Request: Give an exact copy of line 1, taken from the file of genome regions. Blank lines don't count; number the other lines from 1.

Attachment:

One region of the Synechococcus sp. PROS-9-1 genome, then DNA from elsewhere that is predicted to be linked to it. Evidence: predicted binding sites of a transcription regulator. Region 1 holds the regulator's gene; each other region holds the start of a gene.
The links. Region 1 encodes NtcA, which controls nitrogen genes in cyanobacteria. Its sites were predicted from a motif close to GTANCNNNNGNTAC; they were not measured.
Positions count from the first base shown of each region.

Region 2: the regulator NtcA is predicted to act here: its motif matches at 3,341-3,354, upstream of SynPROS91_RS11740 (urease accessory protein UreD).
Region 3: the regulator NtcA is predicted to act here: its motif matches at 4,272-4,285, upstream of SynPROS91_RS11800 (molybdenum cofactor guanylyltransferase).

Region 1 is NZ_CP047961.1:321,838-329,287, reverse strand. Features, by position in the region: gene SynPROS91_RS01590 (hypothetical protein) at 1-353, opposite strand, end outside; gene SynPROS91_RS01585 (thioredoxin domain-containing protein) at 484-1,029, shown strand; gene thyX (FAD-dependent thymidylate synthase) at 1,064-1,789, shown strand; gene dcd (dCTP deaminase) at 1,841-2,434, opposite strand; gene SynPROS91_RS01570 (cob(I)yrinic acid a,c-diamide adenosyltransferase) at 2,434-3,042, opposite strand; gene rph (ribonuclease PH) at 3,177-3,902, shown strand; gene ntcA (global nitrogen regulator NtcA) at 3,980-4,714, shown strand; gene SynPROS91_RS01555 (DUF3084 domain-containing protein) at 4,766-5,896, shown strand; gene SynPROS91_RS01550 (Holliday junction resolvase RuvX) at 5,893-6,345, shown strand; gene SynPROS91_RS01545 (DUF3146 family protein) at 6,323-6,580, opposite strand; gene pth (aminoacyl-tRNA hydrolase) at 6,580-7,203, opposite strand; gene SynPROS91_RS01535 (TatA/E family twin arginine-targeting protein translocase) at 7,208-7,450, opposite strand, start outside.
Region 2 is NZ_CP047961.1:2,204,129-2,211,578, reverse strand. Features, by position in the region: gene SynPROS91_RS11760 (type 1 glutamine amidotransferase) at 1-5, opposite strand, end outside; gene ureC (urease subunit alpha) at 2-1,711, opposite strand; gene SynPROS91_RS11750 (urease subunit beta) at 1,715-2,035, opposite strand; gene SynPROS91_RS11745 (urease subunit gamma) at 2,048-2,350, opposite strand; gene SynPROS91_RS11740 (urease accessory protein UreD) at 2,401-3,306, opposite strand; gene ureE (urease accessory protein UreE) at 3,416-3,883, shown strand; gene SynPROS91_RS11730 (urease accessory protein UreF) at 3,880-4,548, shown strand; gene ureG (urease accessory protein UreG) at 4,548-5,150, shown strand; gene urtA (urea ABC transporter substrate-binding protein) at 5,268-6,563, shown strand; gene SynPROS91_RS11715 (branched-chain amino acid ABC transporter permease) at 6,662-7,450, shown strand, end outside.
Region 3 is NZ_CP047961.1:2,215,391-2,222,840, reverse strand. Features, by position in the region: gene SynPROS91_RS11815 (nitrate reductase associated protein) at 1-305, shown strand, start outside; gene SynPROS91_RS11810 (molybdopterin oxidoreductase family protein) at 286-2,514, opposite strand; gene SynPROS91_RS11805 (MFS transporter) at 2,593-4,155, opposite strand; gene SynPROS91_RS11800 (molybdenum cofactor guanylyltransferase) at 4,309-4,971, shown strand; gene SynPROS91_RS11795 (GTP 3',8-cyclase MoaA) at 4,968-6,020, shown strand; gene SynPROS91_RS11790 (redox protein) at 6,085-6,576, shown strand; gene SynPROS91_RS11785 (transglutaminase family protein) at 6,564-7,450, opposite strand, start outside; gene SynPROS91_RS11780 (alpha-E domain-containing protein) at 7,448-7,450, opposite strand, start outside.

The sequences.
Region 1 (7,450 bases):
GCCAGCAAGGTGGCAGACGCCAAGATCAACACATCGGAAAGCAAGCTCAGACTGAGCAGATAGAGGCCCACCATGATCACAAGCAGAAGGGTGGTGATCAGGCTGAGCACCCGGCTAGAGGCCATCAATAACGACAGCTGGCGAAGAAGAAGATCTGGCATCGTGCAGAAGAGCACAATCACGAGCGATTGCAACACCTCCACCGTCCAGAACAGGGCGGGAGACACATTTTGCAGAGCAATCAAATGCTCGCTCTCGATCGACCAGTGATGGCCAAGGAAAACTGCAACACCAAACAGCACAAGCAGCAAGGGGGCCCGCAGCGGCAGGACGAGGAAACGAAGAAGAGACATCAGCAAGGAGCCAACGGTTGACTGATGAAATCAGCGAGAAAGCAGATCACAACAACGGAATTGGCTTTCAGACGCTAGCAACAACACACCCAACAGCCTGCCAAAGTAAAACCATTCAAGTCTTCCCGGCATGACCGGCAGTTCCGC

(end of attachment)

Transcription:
One region of the Synechococcus sp. PROS-9-1 genome, then DNA from elsewhere that is predicted to be linked to it. Evidence: predicted binding sites of a transcription regulator. Region 1 holds the regulator's gene; each other region holds the start of a gene.